Opinions are everywhere. Female / 35

I think you should always stand up for what you believe is right, even if that means you lose some business. Female / 31

I was once told, “How you spend your money is more important than how you vote” and I believe it. Female / 28

Sure, I’m ok if they make a stand on the environment, etc., but not on presidential candidates or political parties — that would be a turn off.  Female / 34

I think it shows if they have good or bad values. Female / 18

As a company they are entitled to endorse any issue they see fit. It would be up to the consumer to decide if they wish to continue to do business with them. Male / 28

I think businesses are free to express their opinions. It doesn’t bother me personally. They know when they do that it may affect their business in the long run. Female / 36

I don’t see why free speech would be
limited to individuals. I wouldn’t necessarily buy something because I have the same political stance but on the other hand, I would stop myself from buying something I want if I don’t agree with that company’s stance. Female / 33

I’ve seen multiple brands in the outdoor industry take a stand for/against issues that impact the environment, and essentially impact their industry. These political stances are relevant to the brands’ success and the brands’ consumer, so I have no problem
with them taking a stance in that instance. Male / 32

If it’s a stand I support. In today’s society where corporations are people and people have no voice, it’s almost incumbent for corporations to take a position to support what is right for the environment, human rights, etc. Male / 34

I like when they agree with my beliefs. Female / 28

I’m much more apt to purchase from a company that aligns with my values. Brands and corporations have huge power and I like to see that power being used for good. Male / 35

I don’t necessarily have to agree with their stance, but I do approve of them taking a stand of their own. Female / 40

Yes, it helps me to decide which brands I will invest my resources in. Female / 49

I like when brands take a stand on things that they feel are important. They have a platform and if they are willing to potentially lose (or gain!) by it, more power to them. Female / 31

It depends on the relevance of that stance to the company’s business and mission (e.g., a mountaineering/outdoor manufacturer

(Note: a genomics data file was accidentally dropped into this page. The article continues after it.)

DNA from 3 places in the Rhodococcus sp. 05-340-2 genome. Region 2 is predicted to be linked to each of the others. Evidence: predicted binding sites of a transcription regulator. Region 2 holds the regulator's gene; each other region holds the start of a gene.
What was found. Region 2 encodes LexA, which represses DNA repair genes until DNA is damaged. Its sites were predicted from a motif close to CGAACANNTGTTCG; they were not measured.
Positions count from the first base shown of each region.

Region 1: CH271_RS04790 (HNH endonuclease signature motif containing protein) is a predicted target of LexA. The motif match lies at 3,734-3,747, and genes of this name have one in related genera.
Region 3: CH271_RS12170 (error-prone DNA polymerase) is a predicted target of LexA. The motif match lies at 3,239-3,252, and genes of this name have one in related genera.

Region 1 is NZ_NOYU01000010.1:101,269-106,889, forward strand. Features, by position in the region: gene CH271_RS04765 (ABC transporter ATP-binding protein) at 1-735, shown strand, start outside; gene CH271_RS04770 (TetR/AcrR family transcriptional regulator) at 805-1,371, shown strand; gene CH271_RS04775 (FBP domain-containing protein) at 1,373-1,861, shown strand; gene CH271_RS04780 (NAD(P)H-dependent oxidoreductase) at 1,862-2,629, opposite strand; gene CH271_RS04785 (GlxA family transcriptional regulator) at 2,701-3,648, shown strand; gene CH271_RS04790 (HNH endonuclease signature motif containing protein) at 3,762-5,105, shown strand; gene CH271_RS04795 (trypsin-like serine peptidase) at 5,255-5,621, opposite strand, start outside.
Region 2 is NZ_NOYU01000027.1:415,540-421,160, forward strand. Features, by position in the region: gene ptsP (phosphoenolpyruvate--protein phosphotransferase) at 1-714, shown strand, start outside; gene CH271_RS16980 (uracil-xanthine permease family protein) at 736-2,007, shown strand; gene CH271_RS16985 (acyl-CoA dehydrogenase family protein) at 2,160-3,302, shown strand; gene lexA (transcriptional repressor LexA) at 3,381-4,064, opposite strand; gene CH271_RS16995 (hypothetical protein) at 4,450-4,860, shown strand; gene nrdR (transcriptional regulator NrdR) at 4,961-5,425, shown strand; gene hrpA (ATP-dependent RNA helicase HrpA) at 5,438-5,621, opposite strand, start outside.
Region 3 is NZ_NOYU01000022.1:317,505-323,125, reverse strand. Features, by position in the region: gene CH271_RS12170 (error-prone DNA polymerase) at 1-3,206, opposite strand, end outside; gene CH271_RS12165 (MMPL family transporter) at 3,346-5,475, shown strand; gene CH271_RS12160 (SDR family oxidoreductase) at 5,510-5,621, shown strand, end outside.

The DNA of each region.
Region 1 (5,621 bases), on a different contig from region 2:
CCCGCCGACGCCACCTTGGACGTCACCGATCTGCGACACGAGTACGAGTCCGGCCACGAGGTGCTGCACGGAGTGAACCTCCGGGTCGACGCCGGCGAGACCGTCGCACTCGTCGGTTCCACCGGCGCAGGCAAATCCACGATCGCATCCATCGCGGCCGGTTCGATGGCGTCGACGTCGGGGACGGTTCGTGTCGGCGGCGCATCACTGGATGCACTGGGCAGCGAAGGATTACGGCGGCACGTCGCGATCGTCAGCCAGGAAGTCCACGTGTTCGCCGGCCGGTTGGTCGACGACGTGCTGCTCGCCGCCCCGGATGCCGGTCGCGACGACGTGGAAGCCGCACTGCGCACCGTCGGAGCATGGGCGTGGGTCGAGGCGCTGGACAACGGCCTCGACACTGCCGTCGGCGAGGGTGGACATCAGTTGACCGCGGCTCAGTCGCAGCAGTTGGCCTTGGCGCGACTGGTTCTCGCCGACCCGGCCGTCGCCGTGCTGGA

taking a stand on environmental issues makes sense; other stances that appear purely political in nature are more suspect). Male / 45

Brands are like people with their own perspectives. Male / 45

Standing up for the environment, fair trade, and human equality/basic human rights is important. Male / 34

NO / 40%

Doesn’t change what that brand is. And how great their products are. Female / 27

I refuse to purchase items from politically affiliated companies, the world is saturated with politics. Female / 33

Why they want to publicly communicate their beliefs to target a certain group of people is beyond me. If you have a good product I’m going to buy it. If you are going to preach to me about your political views, I’m going to ignore it. I just want the product I like, not anyone’s opinions. Female / 27

I think political stances are personal and don’t need to be brought up as a retailer. Female / 22

I’ve stopped buying from several brands because of their aggressive political stances. I don’t need a lecture with my gym shorts. Male / 50

I don’t think a brand should take sides in an issue. I want their opinion on retail items, not politics. Male / 28

They sell something. No need to be political about it. Male / 31

No need to alienate customers. I don’t need brands to be an authority in politics. Female / 39

I don’t care what brands or retailers think, just make good stuff and stay out of it.  Female / 47

Politics has nothing to do with clothes. Female / 32

I’m ok as long as they agree with me!  Female / 42

Keep politics out of my fashion. Female / 37

Unless it’s an issue of sustainability, I do not want to hear about political issues from brands and retailers. Male / 41